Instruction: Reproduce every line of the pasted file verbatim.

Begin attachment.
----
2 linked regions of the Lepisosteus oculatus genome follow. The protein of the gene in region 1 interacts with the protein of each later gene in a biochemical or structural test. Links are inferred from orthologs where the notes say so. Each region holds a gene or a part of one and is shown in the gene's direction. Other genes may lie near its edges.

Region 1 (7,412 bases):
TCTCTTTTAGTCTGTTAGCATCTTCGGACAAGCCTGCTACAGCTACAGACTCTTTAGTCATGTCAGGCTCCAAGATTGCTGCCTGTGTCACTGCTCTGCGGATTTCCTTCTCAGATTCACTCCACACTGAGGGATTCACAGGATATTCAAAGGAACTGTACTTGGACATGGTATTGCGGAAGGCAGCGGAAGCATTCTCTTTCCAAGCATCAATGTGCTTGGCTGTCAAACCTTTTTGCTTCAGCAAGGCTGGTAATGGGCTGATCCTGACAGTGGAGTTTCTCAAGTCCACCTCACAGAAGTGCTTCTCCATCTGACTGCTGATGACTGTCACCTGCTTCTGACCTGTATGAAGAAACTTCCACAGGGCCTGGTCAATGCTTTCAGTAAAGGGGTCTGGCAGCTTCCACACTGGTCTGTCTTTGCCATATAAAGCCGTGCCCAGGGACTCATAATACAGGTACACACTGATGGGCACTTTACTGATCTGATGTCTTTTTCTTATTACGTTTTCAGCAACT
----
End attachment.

2 linked regions of the Lepisosteus oculatus genome follow. The protein of the gene in region 1 interacts with the protein of each later gene in a biochemical or structural test. Links are inferred from orthologs where the notes say so. Each region holds a gene or a part of one and is shown in the gene's direction. Other genes may lie near its edges.

Region 1 (7,412 bases):
TCTCTTTTAGTCTGTTAGCATCTTCGGACAAGCCTGCTACAGCTACAGACTCTTTAGTCATGTCAGGCTCCAAGATTGCTGCCTGTGTCACTGCTCTGCGGATTTCCTTCTCAGATTCACTCCACACTGAGGGATTCACAGGATATTCAAAGGAACTGTACTTGGACATGGTATTGCGGAAGGCAGCGGAAGCATTCTCTTTCCAAGCATCAATGTGCTTGGCTGTCAAACCTTTTTGCTTCAGCAAGGCTGGTAATGGGCTGATCCTGACAGTGGAGTTTCTCAAGTCCACCTCACAGAAGTGCTTCTCCATCTGACTGCTGATGACTGTCACCTGCTTCTGACCTGTATGAAGAAACTTCCACAGGGCCTGGTCAATGCTTTCAGTAAAGGGGTCTGGCAGCTTCCACACTGGTCTGTCTTTGCCATATAAAGCCGTGCCCAGGGACTCATAATACAGGTACACACTGATGGGCACTTTACTGATCTGATGTCTTTTTCTTATTACGTTTTCAGCAACT